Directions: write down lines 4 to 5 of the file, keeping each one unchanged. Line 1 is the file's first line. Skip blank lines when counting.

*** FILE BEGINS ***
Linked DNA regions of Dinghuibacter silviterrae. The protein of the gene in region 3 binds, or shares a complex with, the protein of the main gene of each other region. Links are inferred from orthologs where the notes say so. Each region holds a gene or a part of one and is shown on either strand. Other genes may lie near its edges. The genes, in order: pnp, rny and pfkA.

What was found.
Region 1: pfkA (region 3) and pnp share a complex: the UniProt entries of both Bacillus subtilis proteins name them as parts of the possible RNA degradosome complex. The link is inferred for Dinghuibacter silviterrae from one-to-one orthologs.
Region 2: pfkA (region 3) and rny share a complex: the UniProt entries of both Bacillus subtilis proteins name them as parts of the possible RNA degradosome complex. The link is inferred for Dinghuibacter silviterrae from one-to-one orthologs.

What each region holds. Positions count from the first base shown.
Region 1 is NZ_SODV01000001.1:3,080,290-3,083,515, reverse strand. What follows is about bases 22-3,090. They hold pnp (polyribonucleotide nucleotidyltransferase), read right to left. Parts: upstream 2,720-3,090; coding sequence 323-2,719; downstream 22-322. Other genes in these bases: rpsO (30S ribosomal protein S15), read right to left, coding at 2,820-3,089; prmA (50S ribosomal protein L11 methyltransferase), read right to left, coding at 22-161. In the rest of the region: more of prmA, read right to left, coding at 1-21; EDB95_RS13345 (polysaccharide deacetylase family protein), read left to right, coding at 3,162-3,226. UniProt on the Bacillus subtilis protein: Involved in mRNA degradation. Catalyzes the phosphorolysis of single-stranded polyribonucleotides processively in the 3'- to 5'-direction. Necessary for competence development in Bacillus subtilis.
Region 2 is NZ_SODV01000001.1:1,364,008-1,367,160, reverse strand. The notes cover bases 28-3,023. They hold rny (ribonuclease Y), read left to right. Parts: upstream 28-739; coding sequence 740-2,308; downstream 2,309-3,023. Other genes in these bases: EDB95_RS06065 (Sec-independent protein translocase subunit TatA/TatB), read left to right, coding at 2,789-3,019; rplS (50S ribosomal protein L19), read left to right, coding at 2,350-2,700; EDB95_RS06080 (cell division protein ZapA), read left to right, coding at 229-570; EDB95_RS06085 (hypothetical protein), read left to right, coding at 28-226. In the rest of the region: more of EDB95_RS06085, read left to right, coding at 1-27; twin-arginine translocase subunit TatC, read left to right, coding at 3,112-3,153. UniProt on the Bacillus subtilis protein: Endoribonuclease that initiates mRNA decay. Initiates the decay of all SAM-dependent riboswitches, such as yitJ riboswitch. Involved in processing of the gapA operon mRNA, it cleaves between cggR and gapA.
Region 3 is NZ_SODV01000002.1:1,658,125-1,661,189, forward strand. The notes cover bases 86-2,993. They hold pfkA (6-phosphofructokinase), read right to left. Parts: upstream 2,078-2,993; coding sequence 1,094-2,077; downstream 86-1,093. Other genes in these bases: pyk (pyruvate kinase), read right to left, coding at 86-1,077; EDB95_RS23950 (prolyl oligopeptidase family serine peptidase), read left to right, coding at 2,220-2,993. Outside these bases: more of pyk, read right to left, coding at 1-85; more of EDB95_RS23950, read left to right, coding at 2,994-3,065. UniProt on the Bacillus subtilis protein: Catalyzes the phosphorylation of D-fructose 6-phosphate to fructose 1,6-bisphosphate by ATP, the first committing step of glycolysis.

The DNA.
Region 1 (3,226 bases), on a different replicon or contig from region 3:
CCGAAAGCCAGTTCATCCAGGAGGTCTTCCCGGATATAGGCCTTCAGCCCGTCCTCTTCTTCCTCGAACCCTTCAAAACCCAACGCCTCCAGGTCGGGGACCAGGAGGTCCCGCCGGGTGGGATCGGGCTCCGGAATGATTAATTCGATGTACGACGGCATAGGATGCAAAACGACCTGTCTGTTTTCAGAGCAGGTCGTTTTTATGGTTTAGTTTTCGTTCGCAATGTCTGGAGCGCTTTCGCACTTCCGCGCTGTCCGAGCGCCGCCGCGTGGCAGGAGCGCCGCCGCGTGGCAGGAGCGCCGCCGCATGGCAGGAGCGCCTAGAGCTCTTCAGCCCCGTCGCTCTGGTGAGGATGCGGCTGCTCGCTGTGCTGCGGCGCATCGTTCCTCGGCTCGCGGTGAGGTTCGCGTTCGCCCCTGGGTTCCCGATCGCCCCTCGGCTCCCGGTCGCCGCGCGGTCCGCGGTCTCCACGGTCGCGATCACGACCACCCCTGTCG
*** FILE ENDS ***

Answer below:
Region 2: pfkA (region 3) and rny share a complex: the UniProt entries of both Bacillus subtilis proteins name them as parts of the possible RNA degradosome complex. The link is inferred for Dinghuibacter silviterrae from one-to-one orthologs.

What each region holds. Positions count from the first base shown.